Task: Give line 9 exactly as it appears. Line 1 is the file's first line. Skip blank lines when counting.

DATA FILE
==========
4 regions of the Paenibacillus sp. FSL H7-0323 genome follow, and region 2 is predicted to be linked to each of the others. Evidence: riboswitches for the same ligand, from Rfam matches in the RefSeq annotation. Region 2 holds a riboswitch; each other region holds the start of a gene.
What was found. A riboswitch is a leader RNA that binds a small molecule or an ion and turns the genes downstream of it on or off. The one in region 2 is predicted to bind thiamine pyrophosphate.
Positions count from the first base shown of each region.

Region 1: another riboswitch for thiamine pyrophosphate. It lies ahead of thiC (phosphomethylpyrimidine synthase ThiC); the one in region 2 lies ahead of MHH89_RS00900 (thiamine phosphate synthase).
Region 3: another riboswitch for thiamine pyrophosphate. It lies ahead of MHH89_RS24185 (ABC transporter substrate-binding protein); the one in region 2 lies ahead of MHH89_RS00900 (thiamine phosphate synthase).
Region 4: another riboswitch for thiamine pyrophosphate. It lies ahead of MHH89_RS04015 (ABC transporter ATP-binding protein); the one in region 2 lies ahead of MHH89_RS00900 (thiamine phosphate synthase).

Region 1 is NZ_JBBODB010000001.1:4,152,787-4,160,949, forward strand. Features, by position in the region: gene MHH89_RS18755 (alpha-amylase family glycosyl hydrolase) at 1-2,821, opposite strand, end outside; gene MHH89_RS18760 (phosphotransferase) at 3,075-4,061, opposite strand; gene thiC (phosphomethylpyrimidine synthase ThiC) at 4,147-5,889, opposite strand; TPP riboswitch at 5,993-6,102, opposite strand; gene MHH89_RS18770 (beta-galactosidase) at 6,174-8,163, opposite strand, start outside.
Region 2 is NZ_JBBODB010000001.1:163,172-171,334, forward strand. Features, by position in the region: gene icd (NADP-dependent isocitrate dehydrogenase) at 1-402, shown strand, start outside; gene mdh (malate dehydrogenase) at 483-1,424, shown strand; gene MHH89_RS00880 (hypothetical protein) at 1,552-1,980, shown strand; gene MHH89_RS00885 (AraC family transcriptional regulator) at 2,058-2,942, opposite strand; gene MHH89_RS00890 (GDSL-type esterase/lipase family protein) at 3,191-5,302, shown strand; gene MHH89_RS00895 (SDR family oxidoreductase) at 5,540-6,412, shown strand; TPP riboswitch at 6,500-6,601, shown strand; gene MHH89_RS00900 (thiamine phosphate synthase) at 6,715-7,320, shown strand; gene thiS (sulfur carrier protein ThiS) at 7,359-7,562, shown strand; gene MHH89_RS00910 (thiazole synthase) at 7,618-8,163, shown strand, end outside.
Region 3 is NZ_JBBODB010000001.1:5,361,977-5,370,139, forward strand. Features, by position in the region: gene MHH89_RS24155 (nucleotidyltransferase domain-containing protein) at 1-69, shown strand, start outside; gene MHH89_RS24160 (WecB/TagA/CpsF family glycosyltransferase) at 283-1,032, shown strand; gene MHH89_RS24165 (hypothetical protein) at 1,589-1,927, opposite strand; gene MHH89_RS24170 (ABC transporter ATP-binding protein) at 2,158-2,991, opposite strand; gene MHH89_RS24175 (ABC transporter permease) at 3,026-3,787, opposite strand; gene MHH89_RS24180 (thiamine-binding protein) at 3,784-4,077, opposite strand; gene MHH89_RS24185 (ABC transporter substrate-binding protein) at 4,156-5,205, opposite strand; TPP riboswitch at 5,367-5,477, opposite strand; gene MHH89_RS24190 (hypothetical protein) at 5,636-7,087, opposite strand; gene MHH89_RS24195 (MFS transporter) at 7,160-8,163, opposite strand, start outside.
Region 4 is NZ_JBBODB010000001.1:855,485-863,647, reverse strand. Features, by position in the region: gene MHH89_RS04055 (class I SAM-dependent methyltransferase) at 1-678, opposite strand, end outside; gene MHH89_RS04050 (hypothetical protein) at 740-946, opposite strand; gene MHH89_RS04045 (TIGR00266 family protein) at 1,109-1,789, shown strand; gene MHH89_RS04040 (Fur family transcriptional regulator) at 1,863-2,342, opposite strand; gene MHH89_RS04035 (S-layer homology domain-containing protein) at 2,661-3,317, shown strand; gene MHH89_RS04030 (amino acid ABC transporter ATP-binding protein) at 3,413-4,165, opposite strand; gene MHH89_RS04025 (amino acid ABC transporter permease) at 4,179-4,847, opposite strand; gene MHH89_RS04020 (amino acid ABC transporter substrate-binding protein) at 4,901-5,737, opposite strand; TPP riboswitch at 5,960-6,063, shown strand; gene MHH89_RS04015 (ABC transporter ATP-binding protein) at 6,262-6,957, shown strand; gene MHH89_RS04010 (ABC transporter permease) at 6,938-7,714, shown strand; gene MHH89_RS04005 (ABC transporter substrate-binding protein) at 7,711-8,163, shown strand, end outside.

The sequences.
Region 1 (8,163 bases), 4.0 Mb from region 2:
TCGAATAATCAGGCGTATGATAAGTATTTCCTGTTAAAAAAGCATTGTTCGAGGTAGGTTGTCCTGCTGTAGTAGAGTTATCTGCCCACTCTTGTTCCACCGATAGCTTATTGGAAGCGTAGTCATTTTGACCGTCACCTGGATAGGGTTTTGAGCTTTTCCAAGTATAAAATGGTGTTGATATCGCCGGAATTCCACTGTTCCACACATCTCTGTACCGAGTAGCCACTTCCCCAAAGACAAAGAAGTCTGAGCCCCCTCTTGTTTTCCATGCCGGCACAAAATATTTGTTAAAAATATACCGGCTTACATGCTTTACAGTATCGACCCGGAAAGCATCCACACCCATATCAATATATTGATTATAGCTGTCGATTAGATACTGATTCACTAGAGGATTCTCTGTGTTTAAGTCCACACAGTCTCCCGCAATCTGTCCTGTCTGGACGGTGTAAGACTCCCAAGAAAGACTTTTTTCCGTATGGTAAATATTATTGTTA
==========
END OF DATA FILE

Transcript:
Region 3 is NZ_JBBODB010000001.1:5,361,977-5,370,139, forward strand. Features, by position in the region: gene MHH89_RS24155 (nucleotidyltransferase domain-containing protein) at 1-69, shown strand, start outside; gene MHH89_RS24160 (WecB/TagA/CpsF family glycosyltransferase) at 283-1,032, shown strand; gene MHH89_RS24165 (hypothetical protein) at 1,589-1,927, opposite strand; gene MHH89_RS24170 (ABC transporter ATP-binding protein) at 2,158-2,991, opposite strand; gene MHH89_RS24175 (ABC transporter permease) at 3,026-3,787, opposite strand; gene MHH89_RS24180 (thiamine-binding protein) at 3,784-4,077, opposite strand; gene MHH89_RS24185 (ABC transporter substrate-binding protein) at 4,156-5,205, opposite strand; TPP riboswitch at 5,367-5,477, opposite strand; gene MHH89_RS24190 (hypothetical protein) at 5,636-7,087, opposite strand; gene MHH89_RS24195 (MFS transporter) at 7,160-8,163, opposite strand, start outside.